UK Record Companies Want To Bring In 'Three Strikes' Using A 'Voluntary Code' For Punishing Alleged Illegal File Sharers
from the where-have-we-heard-that-before? dept
As we reported a few months back, the UK’s misbegotten Digital Economy Act continues to go nowhere fast, with warning letters for alleged illegal filesharing unlikely to go out until 2016, if ever. As you can imagine, the UK recording and film industries aren’t exactly overjoyed by this prospect, and have come up with Plan B, as reported by The Guardian:
Broadband providers are being asked to create a database of customers illegally downloading music, films and books, which could be used to disconnect or prosecute persistent offenders.
BT, Virgin Media, BSkyB and TalkTalk are being asked by music and film companies to sign up to a voluntary code for policing illegal downloading. Negotiations have been under way for months with the BPI and the British Video Association, whose members include the BBC and Hollywood studios.
The idea is that after three warning letters, more serious action would be taken:
Measures could include throttling internet connections to slow them down, blocking users from particular sites, disconnecting offenders from broadband for a limited period and ultimately prosecution.
Of course, this bears a striking resemblance to the “six strikes” plan in the US, and shares with it the same deep flaws, notably that it is based on allegations and that the burden is on the accused to prove that they are innocent. Compounding that difficulty is the fact that this is intended to be a purely voluntary code, and so there are no well-defined mechanisms for challenging such accusations in the courts or obtaining redress for being wrongfully accused.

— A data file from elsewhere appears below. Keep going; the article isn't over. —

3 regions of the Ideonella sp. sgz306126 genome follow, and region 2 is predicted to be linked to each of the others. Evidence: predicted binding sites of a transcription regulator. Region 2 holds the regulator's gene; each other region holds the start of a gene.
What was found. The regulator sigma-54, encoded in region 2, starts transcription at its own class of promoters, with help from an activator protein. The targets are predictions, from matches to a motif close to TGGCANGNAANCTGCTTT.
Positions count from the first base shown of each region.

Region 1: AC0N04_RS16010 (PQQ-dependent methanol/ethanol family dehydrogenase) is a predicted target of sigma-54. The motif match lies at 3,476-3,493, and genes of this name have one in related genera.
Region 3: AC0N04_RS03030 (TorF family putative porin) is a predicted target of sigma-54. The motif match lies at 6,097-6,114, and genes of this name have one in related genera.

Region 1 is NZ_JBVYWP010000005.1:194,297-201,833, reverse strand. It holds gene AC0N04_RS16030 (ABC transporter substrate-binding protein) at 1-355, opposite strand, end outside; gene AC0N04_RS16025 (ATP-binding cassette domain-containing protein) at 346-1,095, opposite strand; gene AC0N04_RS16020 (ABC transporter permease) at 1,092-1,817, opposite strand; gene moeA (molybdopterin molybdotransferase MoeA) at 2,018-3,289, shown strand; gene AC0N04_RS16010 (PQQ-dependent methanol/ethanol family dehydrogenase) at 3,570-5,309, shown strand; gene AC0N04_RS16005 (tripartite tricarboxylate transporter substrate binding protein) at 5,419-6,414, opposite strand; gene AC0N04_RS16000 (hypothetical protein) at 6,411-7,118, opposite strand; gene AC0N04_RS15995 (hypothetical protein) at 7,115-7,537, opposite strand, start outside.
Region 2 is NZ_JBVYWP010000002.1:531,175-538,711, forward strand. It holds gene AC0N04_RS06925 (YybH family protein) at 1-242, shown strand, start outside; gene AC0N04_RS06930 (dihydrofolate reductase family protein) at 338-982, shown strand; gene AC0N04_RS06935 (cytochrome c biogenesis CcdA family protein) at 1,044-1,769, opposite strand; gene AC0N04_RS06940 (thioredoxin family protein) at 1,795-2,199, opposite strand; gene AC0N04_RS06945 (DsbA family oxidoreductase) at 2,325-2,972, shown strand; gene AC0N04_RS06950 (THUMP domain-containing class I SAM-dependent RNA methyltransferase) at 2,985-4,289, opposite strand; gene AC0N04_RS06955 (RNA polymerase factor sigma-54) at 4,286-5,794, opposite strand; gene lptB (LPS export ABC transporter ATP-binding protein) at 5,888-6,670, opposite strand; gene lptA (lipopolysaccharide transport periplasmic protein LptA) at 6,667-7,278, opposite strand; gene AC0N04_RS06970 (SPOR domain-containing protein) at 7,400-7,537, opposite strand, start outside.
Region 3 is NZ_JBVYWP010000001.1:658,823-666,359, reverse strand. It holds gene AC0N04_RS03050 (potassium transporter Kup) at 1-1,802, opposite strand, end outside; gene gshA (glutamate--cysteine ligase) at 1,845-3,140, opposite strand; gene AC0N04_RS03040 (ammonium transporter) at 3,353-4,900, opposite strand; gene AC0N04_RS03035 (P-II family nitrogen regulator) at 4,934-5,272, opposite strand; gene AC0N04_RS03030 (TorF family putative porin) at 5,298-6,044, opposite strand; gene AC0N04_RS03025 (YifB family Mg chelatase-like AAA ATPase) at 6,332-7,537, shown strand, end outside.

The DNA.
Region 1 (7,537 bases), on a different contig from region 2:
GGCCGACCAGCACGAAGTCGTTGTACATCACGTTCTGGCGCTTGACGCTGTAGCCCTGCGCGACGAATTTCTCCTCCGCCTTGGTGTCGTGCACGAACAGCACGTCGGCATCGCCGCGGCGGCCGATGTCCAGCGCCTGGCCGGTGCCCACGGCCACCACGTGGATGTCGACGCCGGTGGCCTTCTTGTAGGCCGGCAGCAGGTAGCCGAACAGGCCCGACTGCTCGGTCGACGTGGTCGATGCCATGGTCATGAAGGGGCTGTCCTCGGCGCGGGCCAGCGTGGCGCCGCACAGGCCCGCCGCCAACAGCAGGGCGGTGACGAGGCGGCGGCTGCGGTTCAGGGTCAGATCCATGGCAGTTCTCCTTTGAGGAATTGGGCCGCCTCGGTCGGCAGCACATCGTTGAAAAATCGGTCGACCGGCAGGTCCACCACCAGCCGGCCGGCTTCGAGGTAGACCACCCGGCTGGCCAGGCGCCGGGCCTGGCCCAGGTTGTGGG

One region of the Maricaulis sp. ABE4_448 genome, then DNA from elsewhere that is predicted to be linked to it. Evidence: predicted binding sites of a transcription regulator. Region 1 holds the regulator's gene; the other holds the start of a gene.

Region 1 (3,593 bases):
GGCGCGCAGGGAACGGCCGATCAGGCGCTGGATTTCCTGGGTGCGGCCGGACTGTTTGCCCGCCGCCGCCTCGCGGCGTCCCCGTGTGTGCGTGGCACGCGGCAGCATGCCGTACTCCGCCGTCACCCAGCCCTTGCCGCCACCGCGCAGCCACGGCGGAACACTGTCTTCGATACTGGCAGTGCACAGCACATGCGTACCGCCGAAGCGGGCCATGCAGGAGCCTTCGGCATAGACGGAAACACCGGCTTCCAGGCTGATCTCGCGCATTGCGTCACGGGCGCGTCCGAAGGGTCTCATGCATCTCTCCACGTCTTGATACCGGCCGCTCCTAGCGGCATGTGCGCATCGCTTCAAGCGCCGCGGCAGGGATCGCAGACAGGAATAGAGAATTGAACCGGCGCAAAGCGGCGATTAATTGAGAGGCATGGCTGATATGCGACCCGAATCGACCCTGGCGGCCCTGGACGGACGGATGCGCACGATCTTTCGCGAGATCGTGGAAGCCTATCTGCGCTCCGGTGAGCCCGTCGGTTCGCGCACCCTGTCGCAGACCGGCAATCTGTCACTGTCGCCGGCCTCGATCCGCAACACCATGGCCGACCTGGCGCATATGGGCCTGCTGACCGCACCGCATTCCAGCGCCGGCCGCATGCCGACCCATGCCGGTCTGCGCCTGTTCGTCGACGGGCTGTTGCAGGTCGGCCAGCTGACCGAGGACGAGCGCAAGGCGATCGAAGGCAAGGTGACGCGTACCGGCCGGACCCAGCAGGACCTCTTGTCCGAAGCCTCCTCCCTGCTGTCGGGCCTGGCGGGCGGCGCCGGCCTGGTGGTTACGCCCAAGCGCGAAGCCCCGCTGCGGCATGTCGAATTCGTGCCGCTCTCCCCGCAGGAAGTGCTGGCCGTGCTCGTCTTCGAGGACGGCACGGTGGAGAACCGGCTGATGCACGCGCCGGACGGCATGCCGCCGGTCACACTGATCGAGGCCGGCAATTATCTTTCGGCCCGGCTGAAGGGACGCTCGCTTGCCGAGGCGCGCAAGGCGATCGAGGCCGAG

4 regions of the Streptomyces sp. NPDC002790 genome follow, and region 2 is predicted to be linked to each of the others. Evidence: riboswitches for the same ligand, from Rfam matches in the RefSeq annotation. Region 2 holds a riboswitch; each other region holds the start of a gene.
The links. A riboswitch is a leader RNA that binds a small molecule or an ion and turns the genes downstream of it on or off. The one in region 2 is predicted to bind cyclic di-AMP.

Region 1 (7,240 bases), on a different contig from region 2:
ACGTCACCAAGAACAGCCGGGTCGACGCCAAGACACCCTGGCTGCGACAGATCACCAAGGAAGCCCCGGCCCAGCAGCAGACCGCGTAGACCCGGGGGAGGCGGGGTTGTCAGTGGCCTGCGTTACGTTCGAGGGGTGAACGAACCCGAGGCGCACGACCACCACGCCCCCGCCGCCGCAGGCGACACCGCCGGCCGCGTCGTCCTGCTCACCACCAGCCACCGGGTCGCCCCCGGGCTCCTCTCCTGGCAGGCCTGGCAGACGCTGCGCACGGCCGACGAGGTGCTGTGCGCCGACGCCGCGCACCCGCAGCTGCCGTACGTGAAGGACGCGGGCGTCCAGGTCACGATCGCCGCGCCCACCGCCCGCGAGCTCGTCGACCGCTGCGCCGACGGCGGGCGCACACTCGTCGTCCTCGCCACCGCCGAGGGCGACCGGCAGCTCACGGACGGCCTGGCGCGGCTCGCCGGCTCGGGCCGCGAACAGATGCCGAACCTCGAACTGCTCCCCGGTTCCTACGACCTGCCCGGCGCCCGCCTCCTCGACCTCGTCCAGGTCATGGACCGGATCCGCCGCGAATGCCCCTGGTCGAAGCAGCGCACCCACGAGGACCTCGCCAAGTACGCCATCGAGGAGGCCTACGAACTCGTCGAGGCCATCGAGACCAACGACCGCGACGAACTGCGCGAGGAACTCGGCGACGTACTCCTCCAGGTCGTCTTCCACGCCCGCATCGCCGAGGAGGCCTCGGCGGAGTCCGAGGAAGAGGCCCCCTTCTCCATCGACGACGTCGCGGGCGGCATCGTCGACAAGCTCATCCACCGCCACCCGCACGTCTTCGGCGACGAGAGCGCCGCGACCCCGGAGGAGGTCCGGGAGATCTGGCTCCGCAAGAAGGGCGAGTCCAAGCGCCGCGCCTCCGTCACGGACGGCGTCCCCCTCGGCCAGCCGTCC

Fortunately, the Guardian article indicates that UK ISPs are worried about the legal implications of creating a database of customers who are accused of illegal file sharing:
There are concerns that such a database may be illegal under the Data Protection Act, which states companies can only retain information about individuals where it is needed for commercial purposes.
Moreover, ISPs can hardly be keen to punish their own customers, who will probably just leave for another supplier. As a result, ISPs seem to be responding robustly to the idea. Virgin Media described the current proposals as “unworkable”, while TalkTalk said:
“our customers’ rights always come first and we would never agree to anything that could compromise them.”
That’s good news, but it’s troubling that media companies are trying to bring in the discredited “three strikes” approach by the back door, circumventing debate and the democratic process using a “voluntary code” that takes no account of what the general public thinks, and which provides no protections for their basic rights.